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1-year limited warranty
List Price $200.00 Save $30.01 (15%)
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Average Customer Review4.5 (119 reviews)
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Things I liked:This is a classic air rifle and continues to set the standard for multi-pump pneumatic air guns. The rifle is solid and well built. The finish on the wood stock, barrel and other metal parts is very good. I like the option of target shooting and plinking at lower velocity levels, but also like having the ability to pump it up to a level capable of taking out small and large pests. The gun is also backyard friendly in that it produces little noise. These are the main reasons I like this model. If you’re looking at getting in to air gunning, I would recommend this particular model.
Things I would have changed:Nothing
What others should know:I bought a 397 from PA and decided I wanted a 392 as well (see my 397 review), so my wife gave me the 392 as a Christmas gift. I’ve been air gunning since 1975 and have several Crosman multi-pump pneumatics, a Benjamin 397, a Beeman and Browning spring piston and a Gamo gas piston air gun. They’re all fun to shoot but, this one is now my favorite. Out of the box the accuracy and power of this gun is apparent. Using the sight that came with the gun I was able to shoot holes through soda cans consistently at 15 feet. Although the sight that comes on this gun is more than adequate I replaced it with the Williams peep sight which I prefer. I took the gun to the range with the intentions of doing ballistic analysis on several types and brands of pellets, but my chronograph battery had died. But, I was able to get some data on the H&N Field Target Trophy (14.66 gr) and the H&N Crow Magnum (18.21 gr) pellets. All targets were placed at 20 yards. Here is summary of my results: H&N Field Target Trophy – penetrated both a 0.5” hardwood board and a steel aerosol can. It also penetrated through one side of a steel can and completely through a bottle of water inside the can and left a hole on the other side of the can but did not exit the can (armored bunny test). These pellets produced a 1.5" CTC group using a 5 shot string with 2 shots placed inside the 1.5" bulls eye. H&N Crow Magnum – penetrated the steel aerosol can but not the 0.5” hardwood board. But, because it is a hollow point it mushroomed nicely inside the board. The results of the “armored bunny test” were the same as the H&N Field Target Trophy pellets. These pellets produced a 0.75" CTC group using a 5 shot string with 4 of the shots forming a clover leaf below the 1.5" bulls eye. I’m looking forward to going back to the range and shooting these pellets through my chronograph. I’ll publish those results when I get them.
Things I liked:beautiful classic look. it fires like a champ. some complain about the trigger pull but its nice and crisp to me. i can make 1 hole dime size with 5 shots. the simple iron sights are easy to work and get adjusted.
Things I would have changed:whats is there really to change? the beast is time tester and approved.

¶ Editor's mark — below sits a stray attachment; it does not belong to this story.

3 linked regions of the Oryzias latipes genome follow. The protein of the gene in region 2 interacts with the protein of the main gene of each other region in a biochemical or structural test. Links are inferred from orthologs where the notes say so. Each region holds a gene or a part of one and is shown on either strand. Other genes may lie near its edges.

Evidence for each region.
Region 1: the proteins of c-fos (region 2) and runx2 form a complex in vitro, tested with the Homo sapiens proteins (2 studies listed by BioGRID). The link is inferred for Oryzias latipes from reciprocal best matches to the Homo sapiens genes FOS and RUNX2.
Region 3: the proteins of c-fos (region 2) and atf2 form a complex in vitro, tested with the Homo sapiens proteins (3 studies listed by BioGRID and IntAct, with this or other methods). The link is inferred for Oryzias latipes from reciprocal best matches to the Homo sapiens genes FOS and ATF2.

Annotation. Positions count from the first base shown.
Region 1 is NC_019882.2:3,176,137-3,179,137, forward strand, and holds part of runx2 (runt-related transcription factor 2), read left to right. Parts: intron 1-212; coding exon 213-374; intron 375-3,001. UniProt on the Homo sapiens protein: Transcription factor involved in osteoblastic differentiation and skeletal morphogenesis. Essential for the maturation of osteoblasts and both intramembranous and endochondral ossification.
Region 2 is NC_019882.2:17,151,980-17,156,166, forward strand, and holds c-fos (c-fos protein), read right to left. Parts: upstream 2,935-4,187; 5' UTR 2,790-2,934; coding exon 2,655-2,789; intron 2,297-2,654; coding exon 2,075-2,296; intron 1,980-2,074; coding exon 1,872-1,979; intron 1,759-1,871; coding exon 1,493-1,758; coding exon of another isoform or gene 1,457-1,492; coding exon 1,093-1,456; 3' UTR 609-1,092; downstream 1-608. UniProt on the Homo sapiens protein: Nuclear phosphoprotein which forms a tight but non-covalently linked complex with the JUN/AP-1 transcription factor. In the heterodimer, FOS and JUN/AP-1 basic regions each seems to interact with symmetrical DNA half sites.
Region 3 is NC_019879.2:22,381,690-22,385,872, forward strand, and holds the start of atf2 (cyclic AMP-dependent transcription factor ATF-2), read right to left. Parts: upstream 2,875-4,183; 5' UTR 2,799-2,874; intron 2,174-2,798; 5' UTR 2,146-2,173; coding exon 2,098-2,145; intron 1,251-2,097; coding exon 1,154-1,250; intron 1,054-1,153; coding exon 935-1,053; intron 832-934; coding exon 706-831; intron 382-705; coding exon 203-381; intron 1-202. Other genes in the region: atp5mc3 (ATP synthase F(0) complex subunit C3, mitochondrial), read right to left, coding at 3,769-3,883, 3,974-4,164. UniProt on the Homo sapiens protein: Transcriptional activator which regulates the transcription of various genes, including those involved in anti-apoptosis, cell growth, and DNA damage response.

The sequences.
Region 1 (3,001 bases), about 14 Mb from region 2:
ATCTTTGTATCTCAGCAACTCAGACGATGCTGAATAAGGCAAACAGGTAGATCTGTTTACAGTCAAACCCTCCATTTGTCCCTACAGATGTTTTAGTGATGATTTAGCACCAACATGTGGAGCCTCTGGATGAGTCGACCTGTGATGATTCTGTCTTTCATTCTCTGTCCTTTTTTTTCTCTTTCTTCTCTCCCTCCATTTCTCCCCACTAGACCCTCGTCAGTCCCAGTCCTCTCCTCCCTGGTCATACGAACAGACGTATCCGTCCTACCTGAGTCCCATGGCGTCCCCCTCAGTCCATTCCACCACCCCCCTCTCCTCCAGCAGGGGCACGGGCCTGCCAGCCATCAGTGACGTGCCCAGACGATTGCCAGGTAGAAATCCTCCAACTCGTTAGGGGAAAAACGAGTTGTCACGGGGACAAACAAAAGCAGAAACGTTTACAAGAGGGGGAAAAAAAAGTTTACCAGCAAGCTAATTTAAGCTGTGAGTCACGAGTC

What others should know:the mounting for a scope is a bit oh a pain dealing with the inter mounts (b272). once you get it seemed to hold up. i just took it off cause it took away from that ole school look. besides like i was saying i can get shots in the same hole. havent needed more than 5 pumps for pest control. which i really enjoy the fact you can select how much FPE you want to deliver on target.
Things I liked:Buying the Benjamin 392 is like buying a working piece of history. As I read the posts of others on this site, it is very clear that nostalgia is driving the sales of the 392 and 397. I never had a pellet gun this nice, but enjoyed plinking with my old Daisy lever action BB gun in the late 50s and early 60s. When I opened the box and took out my Benjamin, it was love at first sight, what with the classic design and real wood stock and for-end. After installing and zeroing the Williams 64 sight, the gun proved to be highly accurate, shooting the core out of the bulls eye at 24 feet, and consistently hitting the innermost circle of the target. I had none of the troubles some reviewers had with their peep sights due to insufficient adjustment downward for elevation. I had to raise my peep sight four click marks and a nudge to the right and I was zeroed. Heaven help the rat that passes through my back yard. This gun is so much fun. I would give it seven stars, but five was the limit!
Things I would have changed:The box staples in the gun carton were punched in but not closed. This caused some cosmetic damage to the wood for-end. I cleaned it up with a dark brown furniture stick, and used a favorite polish to add some luster and sheen to the wood stock and for-end. I don't know why Crosman does not engrave the word "Benjamin" on the barrel, or add the words "Made in USA." These are points that were important for me in passing over the German, Turkish, and other foreign manufacturers.
What others should know:I am a left-handed shooter, but the right-handed bolt was no game breaker at all. I pump the gun with both arms, point the muzzle safely to the right, open the bolt with my left hand, insert the pellet near the breech with my right hand, close the bolt with my left hand, adjust the safety with my right hand, and I am ready for business. Also, letting the bolt physically insert the pellet in the breech means much less handling of the lead pellet by you, which can only be a good thing. I had excellent success with the Crosman 14.3 grain Premiere Magnum domed pellets, and they are about three bucks cheaper at Pyramid than similar stuff at my local sporting goods stores!